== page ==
Squeezed between Bhutan and Bangladesh, Northeast India is a little-explored biodiversity hotspot. Its rainforests – among the wettest on the planet – support a rich flora that includes a high diversity of wild bananas. Rajib Gogoi of the Botanical Survey of India in Itanagar, Arunachal Pradesh, is a specialist in the taxonomy of flowering plants. He described several wild bananas, including the five new species (one of which he named after Markku Hakkinen) and three new varieties in this In pictures. Except for Musa nagalandiana, the species were discovered in the state of Arunachal Pradesh. (Photo credits: Rajib Gogoi)
Musa nagalandiana was named after the state of Nagaland, where it was discovered. It seems to be very rare.
Musa markkui was named after Markku Hakkinen to honour his contributions to the taxonomy of wild bananas. The species has an erect inflorescence, a trait it shares with many ornamental bananas.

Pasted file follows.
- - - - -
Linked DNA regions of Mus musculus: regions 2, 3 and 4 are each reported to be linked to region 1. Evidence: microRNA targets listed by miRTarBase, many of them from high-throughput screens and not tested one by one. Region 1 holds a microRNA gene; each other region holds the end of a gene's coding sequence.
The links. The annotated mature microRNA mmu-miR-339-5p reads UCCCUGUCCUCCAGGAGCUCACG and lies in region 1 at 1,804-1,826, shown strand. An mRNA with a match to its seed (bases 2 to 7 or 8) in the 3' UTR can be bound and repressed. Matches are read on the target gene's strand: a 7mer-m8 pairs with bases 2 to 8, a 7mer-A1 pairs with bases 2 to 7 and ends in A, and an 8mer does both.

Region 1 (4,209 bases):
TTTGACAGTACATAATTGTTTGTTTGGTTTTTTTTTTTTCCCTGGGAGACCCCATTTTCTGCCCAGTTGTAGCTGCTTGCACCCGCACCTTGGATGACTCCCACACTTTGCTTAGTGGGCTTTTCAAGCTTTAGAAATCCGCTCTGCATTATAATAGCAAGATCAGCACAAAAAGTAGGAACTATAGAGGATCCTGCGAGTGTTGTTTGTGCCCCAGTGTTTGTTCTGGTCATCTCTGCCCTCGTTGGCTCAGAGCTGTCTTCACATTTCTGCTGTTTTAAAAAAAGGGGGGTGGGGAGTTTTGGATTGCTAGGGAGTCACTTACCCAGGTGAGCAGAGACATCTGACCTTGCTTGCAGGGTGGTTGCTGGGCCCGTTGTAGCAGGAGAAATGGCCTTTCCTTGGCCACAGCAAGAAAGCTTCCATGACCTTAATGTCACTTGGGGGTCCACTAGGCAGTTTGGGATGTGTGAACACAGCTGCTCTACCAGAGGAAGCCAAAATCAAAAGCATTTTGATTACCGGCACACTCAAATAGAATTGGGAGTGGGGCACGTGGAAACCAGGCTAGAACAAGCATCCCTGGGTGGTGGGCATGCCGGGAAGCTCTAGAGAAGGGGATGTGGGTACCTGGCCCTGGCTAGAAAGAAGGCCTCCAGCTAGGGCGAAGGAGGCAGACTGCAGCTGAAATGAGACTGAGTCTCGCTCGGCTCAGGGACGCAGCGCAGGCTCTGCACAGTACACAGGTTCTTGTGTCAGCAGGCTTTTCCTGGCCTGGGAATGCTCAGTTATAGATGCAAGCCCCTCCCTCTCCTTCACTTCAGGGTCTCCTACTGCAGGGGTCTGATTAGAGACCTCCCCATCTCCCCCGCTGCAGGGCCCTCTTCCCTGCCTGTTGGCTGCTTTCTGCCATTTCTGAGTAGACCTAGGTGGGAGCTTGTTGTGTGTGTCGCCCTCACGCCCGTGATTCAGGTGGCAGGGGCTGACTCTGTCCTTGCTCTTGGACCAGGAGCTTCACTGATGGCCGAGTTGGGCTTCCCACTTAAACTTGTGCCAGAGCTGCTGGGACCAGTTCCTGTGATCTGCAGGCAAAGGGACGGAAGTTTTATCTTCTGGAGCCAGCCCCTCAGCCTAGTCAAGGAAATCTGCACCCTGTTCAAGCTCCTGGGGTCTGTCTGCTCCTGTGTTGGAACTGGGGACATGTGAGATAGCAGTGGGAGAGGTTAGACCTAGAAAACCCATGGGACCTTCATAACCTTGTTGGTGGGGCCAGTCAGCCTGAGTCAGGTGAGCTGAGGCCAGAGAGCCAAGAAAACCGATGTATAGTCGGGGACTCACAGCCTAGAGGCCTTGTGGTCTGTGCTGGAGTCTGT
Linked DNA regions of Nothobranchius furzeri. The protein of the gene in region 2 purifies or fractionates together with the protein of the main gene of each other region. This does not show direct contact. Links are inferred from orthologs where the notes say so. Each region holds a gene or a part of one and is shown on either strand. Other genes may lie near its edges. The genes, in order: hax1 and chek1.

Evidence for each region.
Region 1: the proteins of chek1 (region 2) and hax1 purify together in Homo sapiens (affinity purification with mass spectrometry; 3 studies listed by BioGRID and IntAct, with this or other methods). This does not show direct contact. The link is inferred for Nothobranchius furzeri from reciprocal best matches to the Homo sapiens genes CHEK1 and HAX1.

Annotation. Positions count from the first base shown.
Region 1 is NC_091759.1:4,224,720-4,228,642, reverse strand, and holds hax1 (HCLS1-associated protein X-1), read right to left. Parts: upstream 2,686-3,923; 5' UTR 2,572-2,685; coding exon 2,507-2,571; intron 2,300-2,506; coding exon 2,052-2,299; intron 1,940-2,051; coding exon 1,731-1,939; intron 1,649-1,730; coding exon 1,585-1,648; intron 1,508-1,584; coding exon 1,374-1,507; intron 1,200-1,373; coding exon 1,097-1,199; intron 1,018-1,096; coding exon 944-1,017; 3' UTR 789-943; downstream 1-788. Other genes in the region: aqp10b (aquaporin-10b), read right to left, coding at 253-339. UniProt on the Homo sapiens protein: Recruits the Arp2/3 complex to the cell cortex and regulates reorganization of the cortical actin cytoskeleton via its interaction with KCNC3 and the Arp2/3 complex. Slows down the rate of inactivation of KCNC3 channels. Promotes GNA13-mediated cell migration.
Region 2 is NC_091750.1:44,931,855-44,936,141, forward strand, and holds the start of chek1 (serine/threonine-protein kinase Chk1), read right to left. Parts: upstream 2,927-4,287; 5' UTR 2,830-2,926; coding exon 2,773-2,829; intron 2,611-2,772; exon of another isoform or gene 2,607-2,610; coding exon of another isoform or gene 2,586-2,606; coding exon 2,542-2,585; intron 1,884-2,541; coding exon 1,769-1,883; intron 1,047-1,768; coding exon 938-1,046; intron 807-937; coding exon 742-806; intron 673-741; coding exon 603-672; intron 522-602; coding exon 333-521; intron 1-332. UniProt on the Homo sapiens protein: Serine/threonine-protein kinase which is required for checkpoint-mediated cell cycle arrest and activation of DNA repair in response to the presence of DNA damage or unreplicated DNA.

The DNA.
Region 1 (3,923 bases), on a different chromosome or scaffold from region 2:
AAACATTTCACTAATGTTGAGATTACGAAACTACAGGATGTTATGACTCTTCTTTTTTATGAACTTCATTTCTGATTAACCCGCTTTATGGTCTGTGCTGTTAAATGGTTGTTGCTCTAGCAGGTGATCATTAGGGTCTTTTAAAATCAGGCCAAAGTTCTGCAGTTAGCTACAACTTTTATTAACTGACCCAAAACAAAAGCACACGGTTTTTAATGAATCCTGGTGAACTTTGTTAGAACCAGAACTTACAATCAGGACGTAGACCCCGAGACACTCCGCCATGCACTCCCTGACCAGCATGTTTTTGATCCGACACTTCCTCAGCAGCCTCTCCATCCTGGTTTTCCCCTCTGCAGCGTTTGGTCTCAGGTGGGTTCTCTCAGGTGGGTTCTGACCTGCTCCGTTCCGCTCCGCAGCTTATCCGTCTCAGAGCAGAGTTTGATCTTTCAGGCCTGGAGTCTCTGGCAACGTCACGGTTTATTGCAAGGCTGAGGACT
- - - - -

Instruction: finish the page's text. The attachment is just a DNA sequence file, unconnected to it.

Musa kamengensis was named after Kameng, the locality where it was first observed. The fact that it grows at altitudes as high as 1,500 m suggests that it might be tolerant to cold.
Musa argentii was named after Royal Botanic Garden Edinburgh botanist George Argent. The female flower has an unusually hairy ovary. The fruit, on the other hand, is not covered with hair.
Rajib Gogoi named this species, Musa puspanjalia, after his late mother, Puspanjali Gogoi. Large clumps of this species are commonly seen on stream banks and hill slopes.
Musa aurantiaca was first described from a specimen collected in the state of Assam. This variety, homenborgohainiana, was named after the Assamese writer Homen Borgohain.
Unlike the type species, the male bud of Musa aurantiaca var. jengingensis disappears before the fruits reach maturity. It was named after Jenging, the locality where it was found.
Musa mannii was first described from a specimen collected in the northeastern state of Assam. This variety, namdangensis, is named after Namdang, the only locality where it has been seen.